• Charge Voltage – The voltage of a battery while charging.
• Discharge Voltage – The voltage of a battery while discharging. Again, this voltage is determined by the charge state and the current flowing in the battery.

Here are a few examples of how the voltage types measurments interact with one another in the same battery:

 Number of Cells Nominal Voltage Fully-Charged Float Voltage Fully-Discharged Float Voltage Discharge Voltage at Ah/20 Charge Voltage at Ah/5 1 2 2.15 1.9 2.0 – 1.7 2.1 – 2.30 6 12 12.9 11.4 12 – 10.2 12.6 – 13.8 12 24 25.8 22.8 24 – 20.4 25.2 – 27.6

Until next time Dan Hagopian www.batteryship.com

## What is A Battery?

A battery is a device that converts chemical energy into electrical energy. Batteries have two electrodes, an anode (the positive end) and a cathode (the negative end). In between the battery’s two electrodes runs an electrical current caused primarily from a voltage differential between the anode and cathode. The voltage runs through a chemical called an electrolyte (which can be either liquid or solid). This battery consisting of two electrodes is called a voltaic cell.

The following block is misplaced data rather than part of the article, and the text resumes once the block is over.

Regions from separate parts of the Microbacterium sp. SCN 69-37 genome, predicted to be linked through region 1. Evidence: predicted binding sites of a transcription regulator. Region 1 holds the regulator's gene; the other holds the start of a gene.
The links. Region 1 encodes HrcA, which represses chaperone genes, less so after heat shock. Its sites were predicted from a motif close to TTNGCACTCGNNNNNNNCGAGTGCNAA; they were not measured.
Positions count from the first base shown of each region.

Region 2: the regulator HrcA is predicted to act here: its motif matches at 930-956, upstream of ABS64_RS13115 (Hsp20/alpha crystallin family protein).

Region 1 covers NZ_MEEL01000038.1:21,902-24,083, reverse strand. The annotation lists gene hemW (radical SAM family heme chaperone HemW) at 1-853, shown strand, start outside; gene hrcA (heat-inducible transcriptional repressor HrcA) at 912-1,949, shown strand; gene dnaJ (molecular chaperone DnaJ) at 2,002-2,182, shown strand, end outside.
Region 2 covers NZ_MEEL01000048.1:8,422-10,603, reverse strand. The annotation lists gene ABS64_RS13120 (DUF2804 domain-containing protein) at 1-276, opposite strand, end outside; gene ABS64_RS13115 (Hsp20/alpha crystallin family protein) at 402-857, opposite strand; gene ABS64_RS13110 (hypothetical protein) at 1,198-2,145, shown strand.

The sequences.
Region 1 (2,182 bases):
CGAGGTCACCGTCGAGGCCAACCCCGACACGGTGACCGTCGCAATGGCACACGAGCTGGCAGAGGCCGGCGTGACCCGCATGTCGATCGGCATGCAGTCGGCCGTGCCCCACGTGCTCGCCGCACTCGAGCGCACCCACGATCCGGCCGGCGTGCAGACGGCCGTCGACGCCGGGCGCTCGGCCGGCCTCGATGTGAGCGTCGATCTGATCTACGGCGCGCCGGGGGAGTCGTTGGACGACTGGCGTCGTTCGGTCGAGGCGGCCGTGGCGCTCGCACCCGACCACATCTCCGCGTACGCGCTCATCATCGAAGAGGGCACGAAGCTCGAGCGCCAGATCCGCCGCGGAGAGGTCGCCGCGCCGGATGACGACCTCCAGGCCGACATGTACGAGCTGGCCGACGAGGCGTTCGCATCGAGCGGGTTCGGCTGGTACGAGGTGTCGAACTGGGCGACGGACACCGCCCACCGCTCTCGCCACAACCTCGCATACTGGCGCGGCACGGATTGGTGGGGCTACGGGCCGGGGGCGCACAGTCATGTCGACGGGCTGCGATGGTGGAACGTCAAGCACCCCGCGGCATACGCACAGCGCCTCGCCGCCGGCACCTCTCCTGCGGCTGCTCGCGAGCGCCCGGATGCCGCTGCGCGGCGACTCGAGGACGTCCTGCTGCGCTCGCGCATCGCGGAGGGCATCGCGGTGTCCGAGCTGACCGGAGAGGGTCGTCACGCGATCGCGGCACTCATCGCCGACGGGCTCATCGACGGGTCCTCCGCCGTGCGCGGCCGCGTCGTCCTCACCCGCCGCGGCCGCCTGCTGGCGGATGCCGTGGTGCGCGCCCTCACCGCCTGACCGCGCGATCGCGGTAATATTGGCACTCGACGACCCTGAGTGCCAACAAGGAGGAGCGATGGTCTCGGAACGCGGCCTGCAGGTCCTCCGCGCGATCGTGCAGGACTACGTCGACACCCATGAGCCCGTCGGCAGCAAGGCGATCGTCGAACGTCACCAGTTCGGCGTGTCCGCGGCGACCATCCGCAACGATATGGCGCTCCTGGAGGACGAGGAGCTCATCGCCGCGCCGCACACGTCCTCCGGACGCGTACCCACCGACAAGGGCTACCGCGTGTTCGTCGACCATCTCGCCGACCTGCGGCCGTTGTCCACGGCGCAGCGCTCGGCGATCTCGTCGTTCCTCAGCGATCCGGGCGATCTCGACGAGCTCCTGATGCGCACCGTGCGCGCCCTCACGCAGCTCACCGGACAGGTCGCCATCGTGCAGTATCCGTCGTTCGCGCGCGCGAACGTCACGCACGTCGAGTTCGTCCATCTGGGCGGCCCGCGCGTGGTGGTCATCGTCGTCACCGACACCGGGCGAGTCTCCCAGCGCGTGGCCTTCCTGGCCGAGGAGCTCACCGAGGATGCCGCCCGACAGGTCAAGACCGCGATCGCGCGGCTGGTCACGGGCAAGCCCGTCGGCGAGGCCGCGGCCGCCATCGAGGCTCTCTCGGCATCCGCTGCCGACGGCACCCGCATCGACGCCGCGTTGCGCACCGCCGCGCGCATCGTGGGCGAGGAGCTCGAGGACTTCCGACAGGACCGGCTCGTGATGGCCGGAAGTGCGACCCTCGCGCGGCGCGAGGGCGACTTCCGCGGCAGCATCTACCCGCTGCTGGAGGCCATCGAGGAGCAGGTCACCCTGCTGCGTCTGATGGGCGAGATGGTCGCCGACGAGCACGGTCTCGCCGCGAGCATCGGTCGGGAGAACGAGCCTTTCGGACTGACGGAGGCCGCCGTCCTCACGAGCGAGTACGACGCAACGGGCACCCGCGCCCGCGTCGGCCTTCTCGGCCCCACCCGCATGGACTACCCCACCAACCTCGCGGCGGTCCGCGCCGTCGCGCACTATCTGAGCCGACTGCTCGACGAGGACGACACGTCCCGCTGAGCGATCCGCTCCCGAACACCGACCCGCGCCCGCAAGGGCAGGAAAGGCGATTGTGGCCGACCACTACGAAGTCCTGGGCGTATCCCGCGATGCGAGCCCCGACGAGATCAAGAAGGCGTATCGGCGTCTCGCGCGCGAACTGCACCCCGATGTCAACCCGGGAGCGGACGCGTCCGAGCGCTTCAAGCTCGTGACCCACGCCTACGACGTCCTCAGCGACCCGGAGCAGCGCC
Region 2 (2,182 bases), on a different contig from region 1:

The first inclination that an electrical path-way from an anode to a cathode within a battery or in this first instance “a frog” occurred in 1786, when Count Luigi Galvani (an Italian anatomist, 1737-1798) found that when the muscles of a dead frog were touched by two pieces of different metals, the muscle tissue twitched.